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Pakistan 'spot-fixing' case timeline

Timeline of the spot-fixing case against Pakistan's Salman Butt, Mohammad Aamer and Mohammad Asif:

cricket Updated: Nov 01, 2011 23:15 IST
Pakistan

Timeline of the spot-fixing case against Pakistan's Salman Butt, Mohammad Aamer and Mohammad Asif:





2010
August 29
- The News of the World newspaper says it paid 150,000 pounds (230,000 dollars) to agent Mazhar Majeed in return for details about the timing of three no-balls in Pakistan's fourth Test against England at Lord's.
- The report says Pakistan bowlers Mohammad Aamer and Mohammad Asif delivered blatant no-balls at the exact points in the match agreed with the alleged fixer.
- The bowlers and Test captain Salman Butt are interviewed by Scotland Yard detectives.
- News of the World publishes photograph of Majeed counting wads of banknotes given to him by a reporter posing as a front man for a betting syndicate.

August 31
- Butt, Aamer and Asif summoned to meet the chairman of the Pakistan Cricket Board, Ijaz Butt, and the Pakistan high commissioner, Wajid Shamsul Hasan, in London.

September 2
- Salman Butt, Aamer and Asif dropped from the two Twenty20 matches against England.
- The three vow to clear their names, according to Hasan, who adds they are pulling due to the "mental torture" of the scandal.
- International Cricket Council (ICC) charges Butt, Aamer and Asif with various offences under its anti-corruption code. All three provisionally suspended.

September 3
- Ronnie Flanagan, chairman of the ICC's Anti-Corruption and Security Unit, tells reporters: "There is a really arguable case to answer".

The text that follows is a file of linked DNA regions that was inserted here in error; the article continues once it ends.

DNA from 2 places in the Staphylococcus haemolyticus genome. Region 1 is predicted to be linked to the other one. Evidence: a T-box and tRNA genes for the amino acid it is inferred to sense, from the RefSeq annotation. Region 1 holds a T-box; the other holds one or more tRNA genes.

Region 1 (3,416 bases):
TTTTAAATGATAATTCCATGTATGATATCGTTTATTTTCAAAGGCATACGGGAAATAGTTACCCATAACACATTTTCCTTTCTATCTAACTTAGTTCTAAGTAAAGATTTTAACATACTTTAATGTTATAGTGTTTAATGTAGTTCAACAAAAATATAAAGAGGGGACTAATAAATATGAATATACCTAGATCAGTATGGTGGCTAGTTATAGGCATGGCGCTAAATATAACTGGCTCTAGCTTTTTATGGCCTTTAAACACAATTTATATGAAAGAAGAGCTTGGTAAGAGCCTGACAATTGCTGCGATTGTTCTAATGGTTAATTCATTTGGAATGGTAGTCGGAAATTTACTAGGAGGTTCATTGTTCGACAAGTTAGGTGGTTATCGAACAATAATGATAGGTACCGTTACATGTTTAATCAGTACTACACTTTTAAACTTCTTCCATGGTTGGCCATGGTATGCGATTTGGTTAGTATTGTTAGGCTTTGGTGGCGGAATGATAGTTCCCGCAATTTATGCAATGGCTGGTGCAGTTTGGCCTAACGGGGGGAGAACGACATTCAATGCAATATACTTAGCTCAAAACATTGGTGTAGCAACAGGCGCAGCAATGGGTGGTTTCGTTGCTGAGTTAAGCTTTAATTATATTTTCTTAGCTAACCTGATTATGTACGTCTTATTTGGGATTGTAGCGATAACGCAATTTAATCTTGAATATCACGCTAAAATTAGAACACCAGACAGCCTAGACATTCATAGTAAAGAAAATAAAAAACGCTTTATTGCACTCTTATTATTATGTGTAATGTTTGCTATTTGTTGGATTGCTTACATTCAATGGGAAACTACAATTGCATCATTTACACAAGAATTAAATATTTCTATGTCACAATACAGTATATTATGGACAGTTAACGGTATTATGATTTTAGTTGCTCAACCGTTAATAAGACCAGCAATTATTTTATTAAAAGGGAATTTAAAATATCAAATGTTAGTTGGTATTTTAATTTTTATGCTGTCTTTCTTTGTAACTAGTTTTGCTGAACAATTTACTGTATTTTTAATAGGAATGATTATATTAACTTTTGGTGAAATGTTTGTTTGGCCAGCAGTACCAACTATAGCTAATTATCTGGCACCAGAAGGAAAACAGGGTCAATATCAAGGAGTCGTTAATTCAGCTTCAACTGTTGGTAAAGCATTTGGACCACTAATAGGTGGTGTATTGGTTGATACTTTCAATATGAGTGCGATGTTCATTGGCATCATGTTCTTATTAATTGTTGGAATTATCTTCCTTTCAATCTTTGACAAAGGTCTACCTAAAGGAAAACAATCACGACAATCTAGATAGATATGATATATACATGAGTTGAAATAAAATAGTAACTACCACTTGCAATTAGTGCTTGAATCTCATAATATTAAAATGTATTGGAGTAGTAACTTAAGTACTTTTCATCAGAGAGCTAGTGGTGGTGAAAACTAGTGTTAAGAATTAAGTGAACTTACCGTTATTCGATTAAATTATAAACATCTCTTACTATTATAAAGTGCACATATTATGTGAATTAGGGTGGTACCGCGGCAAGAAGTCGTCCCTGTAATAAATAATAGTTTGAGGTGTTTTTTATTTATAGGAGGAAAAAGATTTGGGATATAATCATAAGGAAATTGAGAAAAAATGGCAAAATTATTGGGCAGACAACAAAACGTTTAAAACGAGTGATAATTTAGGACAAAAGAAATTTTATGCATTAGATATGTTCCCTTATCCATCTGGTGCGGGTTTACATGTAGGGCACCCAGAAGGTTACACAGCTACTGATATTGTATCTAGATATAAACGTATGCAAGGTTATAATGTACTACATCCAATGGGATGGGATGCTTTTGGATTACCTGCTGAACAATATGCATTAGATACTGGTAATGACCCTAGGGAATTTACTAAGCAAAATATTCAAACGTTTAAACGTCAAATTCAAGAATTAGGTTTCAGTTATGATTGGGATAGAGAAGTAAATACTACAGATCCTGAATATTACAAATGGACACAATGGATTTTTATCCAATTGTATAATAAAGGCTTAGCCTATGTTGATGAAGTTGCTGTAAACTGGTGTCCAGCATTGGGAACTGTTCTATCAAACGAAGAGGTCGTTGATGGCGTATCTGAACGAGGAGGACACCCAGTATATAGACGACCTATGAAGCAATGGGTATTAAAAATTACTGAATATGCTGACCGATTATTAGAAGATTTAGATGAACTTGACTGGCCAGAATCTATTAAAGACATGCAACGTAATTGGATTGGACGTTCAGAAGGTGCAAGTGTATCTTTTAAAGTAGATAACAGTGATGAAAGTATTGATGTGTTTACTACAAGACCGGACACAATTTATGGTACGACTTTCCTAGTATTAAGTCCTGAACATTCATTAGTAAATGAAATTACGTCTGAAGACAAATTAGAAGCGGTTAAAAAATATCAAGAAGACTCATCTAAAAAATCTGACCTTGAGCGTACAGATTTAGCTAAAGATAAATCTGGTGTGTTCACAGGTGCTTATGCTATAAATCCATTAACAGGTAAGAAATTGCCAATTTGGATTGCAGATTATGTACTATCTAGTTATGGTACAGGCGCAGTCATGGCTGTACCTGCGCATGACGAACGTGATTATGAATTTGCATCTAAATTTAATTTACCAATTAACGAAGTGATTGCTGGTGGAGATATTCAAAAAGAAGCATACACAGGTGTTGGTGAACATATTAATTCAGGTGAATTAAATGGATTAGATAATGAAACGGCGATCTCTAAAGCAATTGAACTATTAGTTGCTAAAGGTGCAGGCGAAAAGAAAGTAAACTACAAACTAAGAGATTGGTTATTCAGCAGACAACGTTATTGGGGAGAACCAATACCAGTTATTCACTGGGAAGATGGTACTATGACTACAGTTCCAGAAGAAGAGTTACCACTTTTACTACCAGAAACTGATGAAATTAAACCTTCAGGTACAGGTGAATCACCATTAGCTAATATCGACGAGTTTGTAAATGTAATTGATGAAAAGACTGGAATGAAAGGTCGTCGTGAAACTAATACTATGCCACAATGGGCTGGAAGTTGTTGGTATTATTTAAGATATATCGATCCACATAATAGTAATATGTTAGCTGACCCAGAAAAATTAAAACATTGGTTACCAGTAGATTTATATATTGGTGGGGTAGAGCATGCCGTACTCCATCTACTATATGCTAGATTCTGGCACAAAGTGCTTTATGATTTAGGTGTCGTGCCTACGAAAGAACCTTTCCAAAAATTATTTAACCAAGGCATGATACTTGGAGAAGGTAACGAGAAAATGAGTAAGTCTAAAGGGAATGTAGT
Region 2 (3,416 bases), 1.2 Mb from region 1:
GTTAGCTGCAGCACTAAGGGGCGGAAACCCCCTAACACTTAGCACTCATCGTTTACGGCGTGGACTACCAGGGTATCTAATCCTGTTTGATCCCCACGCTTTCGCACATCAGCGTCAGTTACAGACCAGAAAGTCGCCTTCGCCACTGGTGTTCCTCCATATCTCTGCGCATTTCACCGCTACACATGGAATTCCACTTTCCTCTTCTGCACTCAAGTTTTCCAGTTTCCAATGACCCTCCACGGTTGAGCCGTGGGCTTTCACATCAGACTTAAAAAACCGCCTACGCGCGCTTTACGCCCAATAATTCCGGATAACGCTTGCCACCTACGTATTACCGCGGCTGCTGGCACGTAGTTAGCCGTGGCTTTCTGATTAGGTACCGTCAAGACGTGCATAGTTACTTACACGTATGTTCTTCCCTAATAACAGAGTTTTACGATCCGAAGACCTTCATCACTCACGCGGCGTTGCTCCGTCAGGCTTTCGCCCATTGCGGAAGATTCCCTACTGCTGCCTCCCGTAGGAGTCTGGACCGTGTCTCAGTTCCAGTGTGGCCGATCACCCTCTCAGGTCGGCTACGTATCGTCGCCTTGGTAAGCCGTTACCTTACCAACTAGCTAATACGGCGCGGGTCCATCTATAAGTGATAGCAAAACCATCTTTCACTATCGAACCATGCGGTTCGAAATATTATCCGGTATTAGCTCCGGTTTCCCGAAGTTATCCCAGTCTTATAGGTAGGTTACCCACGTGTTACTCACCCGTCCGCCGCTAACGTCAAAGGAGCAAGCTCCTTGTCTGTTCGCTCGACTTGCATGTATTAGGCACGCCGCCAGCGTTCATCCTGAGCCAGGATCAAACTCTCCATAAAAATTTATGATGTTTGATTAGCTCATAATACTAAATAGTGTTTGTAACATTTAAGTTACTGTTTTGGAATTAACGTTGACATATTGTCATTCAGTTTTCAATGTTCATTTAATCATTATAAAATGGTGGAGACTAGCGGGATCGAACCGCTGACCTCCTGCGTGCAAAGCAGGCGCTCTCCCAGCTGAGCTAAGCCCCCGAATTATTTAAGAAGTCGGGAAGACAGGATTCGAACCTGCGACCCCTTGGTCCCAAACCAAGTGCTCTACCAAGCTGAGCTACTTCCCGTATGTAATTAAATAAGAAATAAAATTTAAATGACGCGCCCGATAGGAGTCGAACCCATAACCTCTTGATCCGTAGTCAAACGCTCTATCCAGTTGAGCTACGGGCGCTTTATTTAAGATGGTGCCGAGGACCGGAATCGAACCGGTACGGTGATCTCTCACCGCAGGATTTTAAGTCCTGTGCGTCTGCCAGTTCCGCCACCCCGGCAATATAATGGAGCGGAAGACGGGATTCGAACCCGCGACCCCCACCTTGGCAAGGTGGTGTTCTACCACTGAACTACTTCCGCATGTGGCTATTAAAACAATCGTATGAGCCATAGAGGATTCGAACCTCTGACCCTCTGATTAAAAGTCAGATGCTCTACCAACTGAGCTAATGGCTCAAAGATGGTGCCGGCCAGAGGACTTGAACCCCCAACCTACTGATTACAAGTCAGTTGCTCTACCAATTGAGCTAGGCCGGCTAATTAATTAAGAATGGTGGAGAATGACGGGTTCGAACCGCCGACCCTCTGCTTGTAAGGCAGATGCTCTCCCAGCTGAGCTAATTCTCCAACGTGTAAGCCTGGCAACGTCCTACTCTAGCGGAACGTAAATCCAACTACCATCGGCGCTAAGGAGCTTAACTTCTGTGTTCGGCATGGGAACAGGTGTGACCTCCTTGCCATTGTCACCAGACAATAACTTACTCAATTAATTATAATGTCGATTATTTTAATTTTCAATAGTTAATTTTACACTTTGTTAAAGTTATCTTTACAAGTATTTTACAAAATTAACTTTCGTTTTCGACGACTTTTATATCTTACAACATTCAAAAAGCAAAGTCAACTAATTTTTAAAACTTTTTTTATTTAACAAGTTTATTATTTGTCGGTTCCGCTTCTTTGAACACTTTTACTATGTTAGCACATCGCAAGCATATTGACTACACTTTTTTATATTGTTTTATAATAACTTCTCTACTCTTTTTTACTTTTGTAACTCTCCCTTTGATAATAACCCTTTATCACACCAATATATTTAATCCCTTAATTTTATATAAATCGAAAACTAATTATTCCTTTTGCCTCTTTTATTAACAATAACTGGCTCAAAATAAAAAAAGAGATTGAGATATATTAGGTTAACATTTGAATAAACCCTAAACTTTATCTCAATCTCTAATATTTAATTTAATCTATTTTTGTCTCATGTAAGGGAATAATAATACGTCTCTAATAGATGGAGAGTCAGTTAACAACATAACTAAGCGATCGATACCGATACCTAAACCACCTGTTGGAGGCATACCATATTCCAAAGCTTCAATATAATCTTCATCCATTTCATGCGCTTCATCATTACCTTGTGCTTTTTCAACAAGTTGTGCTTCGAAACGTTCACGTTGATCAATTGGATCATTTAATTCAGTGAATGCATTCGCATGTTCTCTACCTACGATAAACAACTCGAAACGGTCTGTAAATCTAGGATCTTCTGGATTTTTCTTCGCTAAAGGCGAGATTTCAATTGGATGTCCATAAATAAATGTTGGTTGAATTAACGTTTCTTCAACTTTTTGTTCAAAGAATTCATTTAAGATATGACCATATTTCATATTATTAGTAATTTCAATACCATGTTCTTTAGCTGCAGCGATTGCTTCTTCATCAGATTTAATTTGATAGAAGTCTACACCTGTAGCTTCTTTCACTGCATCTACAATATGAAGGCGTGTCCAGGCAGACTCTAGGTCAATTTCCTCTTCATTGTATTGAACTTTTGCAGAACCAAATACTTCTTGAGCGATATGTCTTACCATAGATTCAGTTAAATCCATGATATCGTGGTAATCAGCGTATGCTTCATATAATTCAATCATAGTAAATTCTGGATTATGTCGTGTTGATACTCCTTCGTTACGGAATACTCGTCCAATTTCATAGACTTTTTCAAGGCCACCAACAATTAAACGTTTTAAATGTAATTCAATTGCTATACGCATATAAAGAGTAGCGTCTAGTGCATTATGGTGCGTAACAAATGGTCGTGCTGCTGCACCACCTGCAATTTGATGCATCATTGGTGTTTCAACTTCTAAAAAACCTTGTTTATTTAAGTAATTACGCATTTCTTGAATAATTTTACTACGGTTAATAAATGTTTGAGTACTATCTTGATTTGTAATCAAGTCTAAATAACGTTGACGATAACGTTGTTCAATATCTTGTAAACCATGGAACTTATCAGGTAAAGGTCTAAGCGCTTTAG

September 4
- Pakistan one-day captain Shahid Afridi apologises for the row, saying: "On behalf of these boys -- I know they are not in this series -- I want to say sorry to all cricket lovers and all the cricketing nations."

September 5
- News of the World releases footage of Pakistan Test player Yasir Hameed in which he claims team-mates "were doing it (fixing) in every match".

September 17
- Police pass "spot-fixing" file to the Crown Prosecution Service, England's state prosecutors.

November 4
- Pakistan suspends the contracts of Butt, Asif and Aamer.

December 13
- Butt denies the allegations, saying: "I have not done anything such as this in all my life or cricketing career".

2011

January 11
- After six days of evidence, a three-man independent anti-corruption tribunal, meeting in Qatar, delays announcement of its findings until February 5.

February 4
- British prosecutors charge Butt, Aamer, Asif and Majeed with conspiracy to cheat at gambling and conspiracy to accept corrupt payments.

February 5
- ICC bans Butt for 10 years, with five suspended, Asif for seven years with two suspended and Aamer for five years straight after being found guilty of corruption.

September 9
- Aamer pleads guilty to British police charges against him at a pre-trial hearing.

October 5
- Trial of Butt and Asif begins at Southwark Crown Court in London. The pair plead not guilty. Prosecutors say the case "reveals a depressing tale of rampant corruption at the heart of international cricket".

October 17
- Butt takes the stand, telling the court he ignored requests by Majeed to fix matches. "I was absolutely not interested in what he was talking about," he said.

October 27
- Jury sent out to consider their verdicts.

November 1
- Butt and Asif found guilty by unanimous verdict of conspiracy to cheat at gambling and by majority verdict on conspiracy to accept corrupt payments.

November 3
- Butt, Asif and Aamer due in court for sentencing.